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Recent research shows that about 25to 30 percent of veterans of the wars in Iraq and Afghanistan report symptoms of a mental disorder. Untreated mental health issues can result in long-term problems for you, your family, and your community, so it's important to see your doctor or a counselor if you're feeling depressed, sad, or anxious.
If you served in the military, you are at risk for mental health problems as a result of your experiences or injuries. These mental health issues may include:
Home life struggles are also common, and can include marital and caregiver stress, elder abuse or neglect, and problems with parenting anger management. These types of relationship challenges can build on already existing mental health problems or lead to them.
Are you thinking of suicide? If yes, please do the following –
PTSD can occur after you have been through a traumatic event. A traumatic event is something horrible and scary that you see or that happens to you.
If you are in the military, you may have seen combat. You may have been on missions that exposed you to horrible and life-threatening experiences. You may have been shot at, seen a friend shot, or seen death. These are types of events that can lead to PTSD.
Women are more likely than men to develop chronic, or long-lasting, PTSD after experiencing a trauma. Not all women who experience a traumatic event develop PTSD. However, women are more likely to develop PTSD if they:
Some PTSD symptoms are more common in women than in men. Women are more likely to be jumpy, to have trouble feeling emotions, and to avoid things that remind them of the trauma.
PTSD can be treated. A doctor or mental health professional with experience in treating people with PTSD can help you. Treatment may include "talk" therapy, medication, or both.
Treatment might take 6 to 12 weeks. For some people, it takes longer. Treatment is not the same for everyone. What works for you might not work for someone else.
Remember: drinking alcohol or using other drugs will not help PTSD go away, and may even make it worse.
Military sexual trauma (MST) is sexual harassment or sexual assault that happens while you are in the military.
Sexual harassment may include:
Sexual assault is any kind of sexual activity you don't want. It can include:
MST can happen during war, peace, or training. It can be man-to-woman, woman-to-man, woman-to-woman, or man‑to‑man. If you've experienced MST, you may feel fear, shame, anger, embarrassment, or guilt. You may feel it is hard to trust people. You may even have physical symptoms like headaches, diarrhea, chronic fatigue, or gynecological problems.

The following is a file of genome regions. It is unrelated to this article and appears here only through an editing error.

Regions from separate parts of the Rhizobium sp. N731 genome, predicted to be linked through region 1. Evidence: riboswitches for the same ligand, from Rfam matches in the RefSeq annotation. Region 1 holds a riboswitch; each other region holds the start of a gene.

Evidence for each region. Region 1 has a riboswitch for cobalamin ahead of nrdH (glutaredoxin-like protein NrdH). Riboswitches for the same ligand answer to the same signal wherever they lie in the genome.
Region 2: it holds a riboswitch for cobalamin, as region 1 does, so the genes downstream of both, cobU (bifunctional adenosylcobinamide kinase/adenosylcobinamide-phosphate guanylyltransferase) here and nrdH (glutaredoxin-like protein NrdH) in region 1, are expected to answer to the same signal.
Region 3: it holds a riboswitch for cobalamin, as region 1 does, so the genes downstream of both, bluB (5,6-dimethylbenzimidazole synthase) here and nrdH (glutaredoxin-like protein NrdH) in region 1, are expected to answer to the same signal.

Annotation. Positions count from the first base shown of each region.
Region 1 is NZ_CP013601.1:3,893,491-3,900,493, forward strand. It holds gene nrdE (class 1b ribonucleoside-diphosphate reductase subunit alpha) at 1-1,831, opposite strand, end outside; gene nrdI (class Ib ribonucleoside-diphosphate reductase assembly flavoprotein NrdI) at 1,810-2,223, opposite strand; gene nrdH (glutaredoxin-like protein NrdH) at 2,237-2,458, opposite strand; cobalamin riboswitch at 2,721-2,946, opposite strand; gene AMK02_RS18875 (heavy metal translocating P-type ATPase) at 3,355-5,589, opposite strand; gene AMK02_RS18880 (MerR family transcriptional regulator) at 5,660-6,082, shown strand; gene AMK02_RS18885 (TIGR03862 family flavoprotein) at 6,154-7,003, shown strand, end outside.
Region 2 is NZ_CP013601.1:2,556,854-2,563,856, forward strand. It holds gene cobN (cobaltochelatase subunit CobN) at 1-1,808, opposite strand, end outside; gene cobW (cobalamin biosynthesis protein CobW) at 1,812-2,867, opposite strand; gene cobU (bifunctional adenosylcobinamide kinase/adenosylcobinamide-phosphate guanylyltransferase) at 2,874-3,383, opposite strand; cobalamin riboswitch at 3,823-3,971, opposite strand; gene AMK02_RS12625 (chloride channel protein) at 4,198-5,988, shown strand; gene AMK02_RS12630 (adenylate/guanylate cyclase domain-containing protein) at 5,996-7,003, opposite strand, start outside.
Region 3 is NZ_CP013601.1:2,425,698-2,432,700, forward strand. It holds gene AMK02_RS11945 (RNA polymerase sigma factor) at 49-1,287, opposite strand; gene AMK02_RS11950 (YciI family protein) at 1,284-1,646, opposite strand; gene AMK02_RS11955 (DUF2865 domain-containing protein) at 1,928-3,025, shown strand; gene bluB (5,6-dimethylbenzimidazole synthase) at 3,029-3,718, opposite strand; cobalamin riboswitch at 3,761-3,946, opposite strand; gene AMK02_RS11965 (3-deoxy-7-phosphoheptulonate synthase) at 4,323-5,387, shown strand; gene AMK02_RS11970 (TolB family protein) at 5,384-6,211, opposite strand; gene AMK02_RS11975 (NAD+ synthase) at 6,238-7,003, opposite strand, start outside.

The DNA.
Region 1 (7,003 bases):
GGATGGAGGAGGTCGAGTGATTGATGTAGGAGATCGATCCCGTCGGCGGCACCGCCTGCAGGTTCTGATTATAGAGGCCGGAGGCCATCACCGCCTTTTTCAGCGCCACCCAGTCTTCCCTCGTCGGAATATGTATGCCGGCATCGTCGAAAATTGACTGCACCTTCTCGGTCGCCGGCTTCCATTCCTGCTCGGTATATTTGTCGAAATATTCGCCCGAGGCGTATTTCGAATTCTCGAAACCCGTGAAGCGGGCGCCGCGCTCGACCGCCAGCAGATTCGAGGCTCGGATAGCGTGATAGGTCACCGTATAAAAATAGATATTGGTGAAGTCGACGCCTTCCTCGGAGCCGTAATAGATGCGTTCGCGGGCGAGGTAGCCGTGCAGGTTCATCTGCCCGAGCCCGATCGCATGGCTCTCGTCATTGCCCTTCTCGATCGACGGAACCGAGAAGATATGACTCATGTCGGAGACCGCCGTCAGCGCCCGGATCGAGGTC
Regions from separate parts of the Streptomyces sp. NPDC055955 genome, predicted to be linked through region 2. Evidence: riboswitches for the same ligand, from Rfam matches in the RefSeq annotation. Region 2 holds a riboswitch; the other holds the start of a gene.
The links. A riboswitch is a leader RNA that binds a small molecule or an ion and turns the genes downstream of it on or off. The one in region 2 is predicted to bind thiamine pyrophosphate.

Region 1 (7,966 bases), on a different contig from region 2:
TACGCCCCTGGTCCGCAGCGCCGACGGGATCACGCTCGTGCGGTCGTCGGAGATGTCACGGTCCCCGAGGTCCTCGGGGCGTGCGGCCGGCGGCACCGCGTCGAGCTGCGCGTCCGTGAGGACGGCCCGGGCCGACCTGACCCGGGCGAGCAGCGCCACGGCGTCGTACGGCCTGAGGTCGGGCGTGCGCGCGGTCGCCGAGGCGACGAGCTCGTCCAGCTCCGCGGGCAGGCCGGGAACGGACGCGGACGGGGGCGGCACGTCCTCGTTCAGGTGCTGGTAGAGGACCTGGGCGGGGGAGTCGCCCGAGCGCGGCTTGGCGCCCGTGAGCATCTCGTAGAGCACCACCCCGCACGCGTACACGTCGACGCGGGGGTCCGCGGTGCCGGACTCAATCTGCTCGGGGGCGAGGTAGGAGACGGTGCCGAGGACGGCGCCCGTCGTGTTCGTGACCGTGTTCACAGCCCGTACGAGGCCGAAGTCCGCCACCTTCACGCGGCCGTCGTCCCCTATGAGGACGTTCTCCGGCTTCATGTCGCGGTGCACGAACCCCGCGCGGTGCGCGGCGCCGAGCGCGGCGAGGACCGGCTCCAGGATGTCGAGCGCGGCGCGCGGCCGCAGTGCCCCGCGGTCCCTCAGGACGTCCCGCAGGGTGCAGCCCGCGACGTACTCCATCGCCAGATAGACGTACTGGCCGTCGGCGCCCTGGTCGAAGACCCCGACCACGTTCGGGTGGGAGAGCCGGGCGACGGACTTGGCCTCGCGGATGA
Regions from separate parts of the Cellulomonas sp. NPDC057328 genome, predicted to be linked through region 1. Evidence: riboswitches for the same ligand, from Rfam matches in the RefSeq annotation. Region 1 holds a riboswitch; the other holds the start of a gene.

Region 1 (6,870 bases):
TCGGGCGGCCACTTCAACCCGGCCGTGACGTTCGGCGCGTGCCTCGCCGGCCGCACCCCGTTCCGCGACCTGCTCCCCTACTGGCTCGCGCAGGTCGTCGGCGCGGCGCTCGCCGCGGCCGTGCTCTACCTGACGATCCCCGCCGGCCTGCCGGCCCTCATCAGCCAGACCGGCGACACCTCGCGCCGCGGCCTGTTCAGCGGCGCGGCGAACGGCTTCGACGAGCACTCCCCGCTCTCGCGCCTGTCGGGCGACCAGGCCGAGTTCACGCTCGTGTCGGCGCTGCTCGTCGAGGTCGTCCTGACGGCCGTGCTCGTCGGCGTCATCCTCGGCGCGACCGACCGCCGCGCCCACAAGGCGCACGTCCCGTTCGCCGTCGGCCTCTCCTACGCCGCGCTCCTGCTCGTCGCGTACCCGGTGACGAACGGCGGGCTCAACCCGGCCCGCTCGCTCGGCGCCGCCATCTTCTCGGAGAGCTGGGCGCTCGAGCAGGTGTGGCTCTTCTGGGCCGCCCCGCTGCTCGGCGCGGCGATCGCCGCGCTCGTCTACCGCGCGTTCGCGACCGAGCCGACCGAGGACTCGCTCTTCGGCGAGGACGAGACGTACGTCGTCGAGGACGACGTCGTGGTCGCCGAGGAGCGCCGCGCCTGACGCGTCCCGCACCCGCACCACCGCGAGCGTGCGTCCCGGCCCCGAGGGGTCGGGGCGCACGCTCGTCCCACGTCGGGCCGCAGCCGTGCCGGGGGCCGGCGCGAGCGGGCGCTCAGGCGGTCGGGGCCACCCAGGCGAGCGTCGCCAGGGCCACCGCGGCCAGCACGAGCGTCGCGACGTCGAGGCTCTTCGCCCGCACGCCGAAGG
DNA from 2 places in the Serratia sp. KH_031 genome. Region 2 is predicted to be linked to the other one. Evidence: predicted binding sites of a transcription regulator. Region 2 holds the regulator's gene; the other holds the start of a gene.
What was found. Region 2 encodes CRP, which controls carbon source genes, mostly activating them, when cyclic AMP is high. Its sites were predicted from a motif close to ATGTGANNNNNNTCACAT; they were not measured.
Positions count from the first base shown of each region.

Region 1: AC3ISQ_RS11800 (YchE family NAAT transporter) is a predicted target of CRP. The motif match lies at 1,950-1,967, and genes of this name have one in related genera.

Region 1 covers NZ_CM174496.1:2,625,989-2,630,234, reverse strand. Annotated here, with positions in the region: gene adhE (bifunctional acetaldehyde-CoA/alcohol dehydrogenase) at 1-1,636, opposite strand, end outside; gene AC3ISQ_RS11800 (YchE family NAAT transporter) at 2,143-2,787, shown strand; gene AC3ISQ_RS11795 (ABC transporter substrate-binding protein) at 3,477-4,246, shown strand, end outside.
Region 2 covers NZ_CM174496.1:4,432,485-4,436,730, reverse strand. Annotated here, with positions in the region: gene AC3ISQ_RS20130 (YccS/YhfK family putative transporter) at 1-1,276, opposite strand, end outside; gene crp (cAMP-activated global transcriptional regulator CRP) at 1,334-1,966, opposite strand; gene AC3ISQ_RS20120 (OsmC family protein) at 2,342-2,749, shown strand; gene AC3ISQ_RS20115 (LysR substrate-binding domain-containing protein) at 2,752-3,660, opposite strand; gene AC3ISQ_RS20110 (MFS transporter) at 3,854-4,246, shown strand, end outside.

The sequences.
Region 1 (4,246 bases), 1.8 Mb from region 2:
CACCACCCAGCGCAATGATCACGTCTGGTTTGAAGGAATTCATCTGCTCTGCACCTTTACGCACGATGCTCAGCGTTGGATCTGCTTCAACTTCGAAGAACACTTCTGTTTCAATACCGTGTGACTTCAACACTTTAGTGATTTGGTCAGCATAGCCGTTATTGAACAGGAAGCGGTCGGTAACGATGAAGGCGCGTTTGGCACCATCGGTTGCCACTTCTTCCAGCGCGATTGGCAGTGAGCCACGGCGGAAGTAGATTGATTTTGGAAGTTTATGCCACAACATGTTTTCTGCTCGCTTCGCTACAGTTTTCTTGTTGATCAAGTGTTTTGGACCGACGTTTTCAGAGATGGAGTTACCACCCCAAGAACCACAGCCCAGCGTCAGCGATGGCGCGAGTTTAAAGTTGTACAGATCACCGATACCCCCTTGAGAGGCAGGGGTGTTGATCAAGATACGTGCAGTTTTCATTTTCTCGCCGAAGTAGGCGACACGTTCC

If you've experience military sexual trauma (MST), or intimate partner violence (IPV) as a result of MST, you can contact your nearest Veteran's Administration (VA) facility to speak with the MST coordinator. Every VA facility has providers knowledgeable about treatment for the aftereffects of MST. Many have specialized outpatient mental health services focusing on sexual trauma.
In addition, the following phone numbers are available 24 hours a day, 7 days a week. It may be helpful to memorize them in case of emergency.
IPV is also known as domestic violence. IPV is when a current or former partner uses behaviors or threats that can make you feel scared, controlled, or intimidated. A relationship in which IPV occurs is an abusive relationship.
IPV could include any of the following:
Relationships can be complicated in general. A relationship with IPV can be overwhelming and confusing. Sometimes it can be hard to know if you have experienced IPV. The following questions give some examples of unsafe behaviors that can happen in a relationship.
MST survivors are more likely to experience other kinds of violence, such as IPV. Not much is known about which things make someone more likely to hurt their spouse or partner. But PTSD may make a person more likely to hurt or threaten their partner.
While IPV itself is not a mental disorder, a number of mental health diagnoses are associated with being a victim of IPV. IPV can lead to PTSD, anxiety, depression, substance abuse, and other mental health problems.
A doctor or mental health professional with experience in treating people who experience IPV can help you. Treatment may include "talk" therapy, medication, or both.
Content last updated: March 29, 2010.